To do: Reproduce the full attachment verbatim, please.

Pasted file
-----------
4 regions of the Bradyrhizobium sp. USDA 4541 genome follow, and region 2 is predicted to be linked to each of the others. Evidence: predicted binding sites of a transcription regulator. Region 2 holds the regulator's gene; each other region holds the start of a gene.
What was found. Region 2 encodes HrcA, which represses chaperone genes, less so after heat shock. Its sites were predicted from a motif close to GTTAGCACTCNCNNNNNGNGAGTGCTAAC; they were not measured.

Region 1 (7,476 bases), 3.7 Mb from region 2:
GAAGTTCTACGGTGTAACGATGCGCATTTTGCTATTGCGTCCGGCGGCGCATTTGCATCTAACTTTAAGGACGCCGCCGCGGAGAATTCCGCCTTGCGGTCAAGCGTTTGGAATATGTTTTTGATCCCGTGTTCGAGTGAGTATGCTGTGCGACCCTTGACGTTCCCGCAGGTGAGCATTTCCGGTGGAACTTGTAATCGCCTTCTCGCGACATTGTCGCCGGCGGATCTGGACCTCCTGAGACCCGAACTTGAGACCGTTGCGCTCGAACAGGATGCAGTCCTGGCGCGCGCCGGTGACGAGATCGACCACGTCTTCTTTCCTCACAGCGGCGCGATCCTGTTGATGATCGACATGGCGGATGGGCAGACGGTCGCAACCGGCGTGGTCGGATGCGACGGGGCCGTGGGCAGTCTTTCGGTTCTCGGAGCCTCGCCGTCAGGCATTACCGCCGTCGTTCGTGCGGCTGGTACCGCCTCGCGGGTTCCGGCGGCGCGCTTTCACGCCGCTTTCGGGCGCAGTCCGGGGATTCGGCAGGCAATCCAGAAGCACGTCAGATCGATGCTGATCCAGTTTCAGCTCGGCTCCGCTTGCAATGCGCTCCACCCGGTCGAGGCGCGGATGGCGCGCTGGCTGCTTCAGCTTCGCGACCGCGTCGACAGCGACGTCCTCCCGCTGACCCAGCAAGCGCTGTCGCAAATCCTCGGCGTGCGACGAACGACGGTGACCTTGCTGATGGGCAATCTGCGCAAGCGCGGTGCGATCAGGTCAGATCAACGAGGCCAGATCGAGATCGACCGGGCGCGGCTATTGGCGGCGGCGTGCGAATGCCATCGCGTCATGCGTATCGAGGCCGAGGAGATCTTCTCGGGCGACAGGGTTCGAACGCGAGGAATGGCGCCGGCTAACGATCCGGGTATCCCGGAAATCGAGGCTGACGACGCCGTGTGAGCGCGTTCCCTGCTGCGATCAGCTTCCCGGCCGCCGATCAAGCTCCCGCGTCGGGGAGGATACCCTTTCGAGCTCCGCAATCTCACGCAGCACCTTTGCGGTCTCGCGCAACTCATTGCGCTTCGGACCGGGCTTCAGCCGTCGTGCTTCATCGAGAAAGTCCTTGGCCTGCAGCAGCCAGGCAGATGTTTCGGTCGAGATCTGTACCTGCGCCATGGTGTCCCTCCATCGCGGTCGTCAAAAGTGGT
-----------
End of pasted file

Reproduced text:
4 regions of the Bradyrhizobium sp. USDA 4541 genome follow, and region 2 is predicted to be linked to each of the others. Evidence: predicted binding sites of a transcription regulator. Region 2 holds the regulator's gene; each other region holds the start of a gene.
What was found. Region 2 encodes HrcA, which represses chaperone genes, less so after heat shock. Its sites were predicted from a motif close to GTTAGCACTCNCNNNNNGNGAGTGCTAAC; they were not measured.

Region 1 (7,476 bases), 3.7 Mb from region 2:
GAAGTTCTACGGTGTAACGATGCGCATTTTGCTATTGCGTCCGGCGGCGCATTTGCATCTAACTTTAAGGACGCCGCCGCGGAGAATTCCGCCTTGCGGTCAAGCGTTTGGAATATGTTTTTGATCCCGTGTTCGAGTGAGTATGCTGTGCGACCCTTGACGTTCCCGCAGGTGAGCATTTCCGGTGGAACTTGTAATCGCCTTCTCGCGACATTGTCGCCGGCGGATCTGGACCTCCTGAGACCCGAACTTGAGACCGTTGCGCTCGAACAGGATGCAGTCCTGGCGCGCGCCGGTGACGAGATCGACCACGTCTTCTTTCCTCACAGCGGCGCGATCCTGTTGATGATCGACATGGCGGATGGGCAGACGGTCGCAACCGGCGTGGTCGGATGCGACGGGGCCGTGGGCAGTCTTTCGGTTCTCGGAGCCTCGCCGTCAGGCATTACCGCCGTCGTTCGTGCGGCTGGTACCGCCTCGCGGGTTCCGGCGGCGCGCTTTCACGCCGCTTTCGGGCGCAGTCCGGGGATTCGGCAGGCAATCCAGAAGCACGTCAGATCGATGCTGATCCAGTTTCAGCTCGGCTCCGCTTGCAATGCGCTCCACCCGGTCGAGGCGCGGATGGCGCGCTGGCTGCTTCAGCTTCGCGACCGCGTCGACAGCGACGTCCTCCCGCTGACCCAGCAAGCGCTGTCGCAAATCCTCGGCGTGCGACGAACGACGGTGACCTTGCTGATGGGCAATCTGCGCAAGCGCGGTGCGATCAGGTCAGATCAACGAGGCCAGATCGAGATCGACCGGGCGCGGCTATTGGCGGCGGCGTGCGAATGCCATCGCGTCATGCGTATCGAGGCCGAGGAGATCTTCTCGGGCGACAGGGTTCGAACGCGAGGAATGGCGCCGGCTAACGATCCGGGTATCCCGGAAATCGAGGCTGACGACGCCGTGTGAGCGCGTTCCCTGCTGCGATCAGCTTCCCGGCCGCCGATCAAGCTCCCGCGTCGGGGAGGATACCCTTTCGAGCTCCGCAATCTCACGCAGCACCTTTGCGGTCTCGCGCAACTCATTGCGCTTCGGACCGGGCTTCAGCCGTCGTGCTTCATCGAGAAAGTCCTTGGCCTGCAGCAGCCAGGCAGATGTTTCGGTCGAGATCTGTACCTGCGCCATGGTGTCCCTCCATCGCGGTCGTCAAAAGTGGT